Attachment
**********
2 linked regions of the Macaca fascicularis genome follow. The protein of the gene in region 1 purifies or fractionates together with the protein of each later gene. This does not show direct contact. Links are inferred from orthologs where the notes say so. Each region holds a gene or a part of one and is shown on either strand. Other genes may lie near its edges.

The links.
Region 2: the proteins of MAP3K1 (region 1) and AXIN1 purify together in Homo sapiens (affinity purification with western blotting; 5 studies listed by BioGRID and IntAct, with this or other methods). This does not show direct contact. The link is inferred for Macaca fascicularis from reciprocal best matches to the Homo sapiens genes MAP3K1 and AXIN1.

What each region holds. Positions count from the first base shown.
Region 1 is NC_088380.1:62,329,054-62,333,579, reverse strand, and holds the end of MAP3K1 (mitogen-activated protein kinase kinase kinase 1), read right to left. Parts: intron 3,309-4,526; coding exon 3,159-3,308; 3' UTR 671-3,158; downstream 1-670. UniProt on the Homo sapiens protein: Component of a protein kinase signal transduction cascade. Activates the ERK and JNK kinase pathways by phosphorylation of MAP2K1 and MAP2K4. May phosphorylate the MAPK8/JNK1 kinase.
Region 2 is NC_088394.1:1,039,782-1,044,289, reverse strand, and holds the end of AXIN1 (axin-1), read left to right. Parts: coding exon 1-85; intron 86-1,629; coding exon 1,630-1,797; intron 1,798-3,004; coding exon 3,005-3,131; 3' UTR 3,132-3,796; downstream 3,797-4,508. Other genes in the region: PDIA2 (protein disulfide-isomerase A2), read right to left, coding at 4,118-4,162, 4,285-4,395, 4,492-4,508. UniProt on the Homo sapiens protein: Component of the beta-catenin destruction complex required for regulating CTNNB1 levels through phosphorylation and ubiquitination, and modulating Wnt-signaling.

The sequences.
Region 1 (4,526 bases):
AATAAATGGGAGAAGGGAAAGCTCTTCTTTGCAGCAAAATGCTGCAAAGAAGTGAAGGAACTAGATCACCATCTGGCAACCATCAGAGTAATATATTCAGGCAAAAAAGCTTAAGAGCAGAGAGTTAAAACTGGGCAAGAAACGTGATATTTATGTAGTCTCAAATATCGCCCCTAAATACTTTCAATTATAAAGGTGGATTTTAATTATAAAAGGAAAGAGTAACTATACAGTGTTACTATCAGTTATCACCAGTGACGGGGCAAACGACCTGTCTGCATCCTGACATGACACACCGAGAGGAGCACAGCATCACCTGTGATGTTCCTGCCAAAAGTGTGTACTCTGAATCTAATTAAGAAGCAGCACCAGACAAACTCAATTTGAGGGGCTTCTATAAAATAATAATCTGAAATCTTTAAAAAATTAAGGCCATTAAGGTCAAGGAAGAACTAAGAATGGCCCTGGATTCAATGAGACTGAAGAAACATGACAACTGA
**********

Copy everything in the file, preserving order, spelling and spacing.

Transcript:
2 linked regions of the Macaca fascicularis genome follow. The protein of the gene in region 1 purifies or fractionates together with the protein of each later gene. This does not show direct contact. Links are inferred from orthologs where the notes say so. Each region holds a gene or a part of one and is shown on either strand. Other genes may lie near its edges.

The links.
Region 2: the proteins of MAP3K1 (region 1) and AXIN1 purify together in Homo sapiens (affinity purification with western blotting; 5 studies listed by BioGRID and IntAct, with this or other methods). This does not show direct contact. The link is inferred for Macaca fascicularis from reciprocal best matches to the Homo sapiens genes MAP3K1 and AXIN1.

What each region holds. Positions count from the first base shown.
Region 1 is NC_088380.1:62,329,054-62,333,579, reverse strand, and holds the end of MAP3K1 (mitogen-activated protein kinase kinase kinase 1), read right to left. Parts: intron 3,309-4,526; coding exon 3,159-3,308; 3' UTR 671-3,158; downstream 1-670. UniProt on the Homo sapiens protein: Component of a protein kinase signal transduction cascade. Activates the ERK and JNK kinase pathways by phosphorylation of MAP2K1 and MAP2K4. May phosphorylate the MAPK8/JNK1 kinase.
Region 2 is NC_088394.1:1,039,782-1,044,289, reverse strand, and holds the end of AXIN1 (axin-1), read left to right. Parts: coding exon 1-85; intron 86-1,629; coding exon 1,630-1,797; intron 1,798-3,004; coding exon 3,005-3,131; 3' UTR 3,132-3,796; downstream 3,797-4,508. Other genes in the region: PDIA2 (protein disulfide-isomerase A2), read right to left, coding at 4,118-4,162, 4,285-4,395, 4,492-4,508. UniProt on the Homo sapiens protein: Component of the beta-catenin destruction complex required for regulating CTNNB1 levels through phosphorylation and ubiquitination, and modulating Wnt-signaling.

The sequences.
Region 1 (4,526 bases):
AATAAATGGGAGAAGGGAAAGCTCTTCTTTGCAGCAAAATGCTGCAAAGAAGTGAAGGAACTAGATCACCATCTGGCAACCATCAGAGTAATATATTCAGGCAAAAAAGCTTAAGAGCAGAGAGTTAAAACTGGGCAAGAAACGTGATATTTATGTAGTCTCAAATATCGCCCCTAAATACTTTCAATTATAAAGGTGGATTTTAATTATAAAAGGAAAGAGTAACTATACAGTGTTACTATCAGTTATCACCAGTGACGGGGCAAACGACCTGTCTGCATCCTGACATGACACACCGAGAGGAGCACAGCATCACCTGTGATGTTCCTGCCAAAAGTGTGTACTCTGAATCTAATTAAGAAGCAGCACCAGACAAACTCAATTTGAGGGGCTTCTATAAAATAATAATCTGAAATCTTTAAAAAATTAAGGCCATTAAGGTCAAGGAAGAACTAAGAATGGCCCTGGATTCAATGAGACTGAAGAAACATGACAACTGA